As a child with allergies and asthma, I always wanted to work with children who had trouble breathing. I’m a board-certified pediatric pulmonologist and director of the Rare Lung Disease Program at Cincinnati Children’s Hospital Medical Center. I see children from all over the country and around the world with unknown or poorly understood lung conditions.
Conditions I treat include:
- Ultra-rare or undiagnosed childhood interstitial lung diseases
- Lung graft versus host disease after bone marrow transplant
- Lung disease caused by other rare systemic diseases such as:
- Immune deficiencies
- Autoimmune diseases
- Auto-inflammatory diseases
- Lymphatic and other vascular malformations
- Hereditary hemorrhagic telangiectasia
I perform flexible bronchoscopy, including targeted transbronchial biopsies. I’m one of the few pediatric pulmonologists in the world who regularly performs whole lung lavages (a therapeutic procedure) in children with pulmonary alveolar proteinosis (rare lung disorder).
Even in patients with a known diagnosis, there is often not a well-defined treatment plan. My team and I partner with families to develop an individualized treatment plan for each patient that best fits them, their goals and the family’s needs. I work with a multidisciplinary team, including a dedicated nurse, dietician and respiratory therapist. I often see patients in conjunction with other specialists, such as immunologists, bone marrow transplant specialists and rheumatologists. My colleagues and I often see a patient during the same clinic visit to develop a comprehensive care plan for each patient.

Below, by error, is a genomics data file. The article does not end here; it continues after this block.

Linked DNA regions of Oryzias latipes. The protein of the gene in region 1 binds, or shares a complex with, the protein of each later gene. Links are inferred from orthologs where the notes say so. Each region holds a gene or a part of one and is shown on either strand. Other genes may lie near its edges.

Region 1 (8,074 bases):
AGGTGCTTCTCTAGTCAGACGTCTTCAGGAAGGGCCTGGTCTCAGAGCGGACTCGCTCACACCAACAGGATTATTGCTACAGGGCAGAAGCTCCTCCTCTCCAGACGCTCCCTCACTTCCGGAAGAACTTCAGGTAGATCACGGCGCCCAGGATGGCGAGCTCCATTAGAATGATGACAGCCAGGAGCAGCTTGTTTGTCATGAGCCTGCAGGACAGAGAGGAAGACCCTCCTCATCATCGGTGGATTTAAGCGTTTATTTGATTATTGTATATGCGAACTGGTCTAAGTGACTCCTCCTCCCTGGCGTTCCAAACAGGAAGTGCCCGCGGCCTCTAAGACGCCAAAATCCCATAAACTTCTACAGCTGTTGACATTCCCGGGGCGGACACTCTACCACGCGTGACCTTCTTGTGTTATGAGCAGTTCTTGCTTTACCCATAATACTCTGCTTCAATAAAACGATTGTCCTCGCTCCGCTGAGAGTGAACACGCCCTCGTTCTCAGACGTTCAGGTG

My primary research interest is to improve the characterization, early identification and treatment of pulmonary injury caused by the immune system to improve patient outcomes. My two current areas of focus are:
- Improving early detection of lung disease following bone marrow transplantation
- Improving our overall understanding of the cause of lung disease in children with systemic juvenile idiopathic arthritis, preventing these complications from occurring and better treating them when they do
I am unable to study in-depth all the diseases I clinically manage. But, I believe all of my patients and families deserve access to the benefits and promise of research. Therefore, I also facilitate partnerships with other researchers, including many basic scientists, and provide the clinical support needed to facilitate the translational study of these rare pulmonary diseases. This research often happens through n = 1 studies, which involve only one patient or family.
When I’m not seeing patients or involved in research, I enjoy spending time with my family, traveling the world and training for marathons. My wife and I have twice been awarded the President of the United States Volunteer Service Award for our work hosting foreign exchange students — one from Albania and another from Thailand. I grew up in a suburb of Houston, Texas and have a degree in Mechanical Engineering, so if I weren't a doctor, my dream job would be working for NASA and the space program.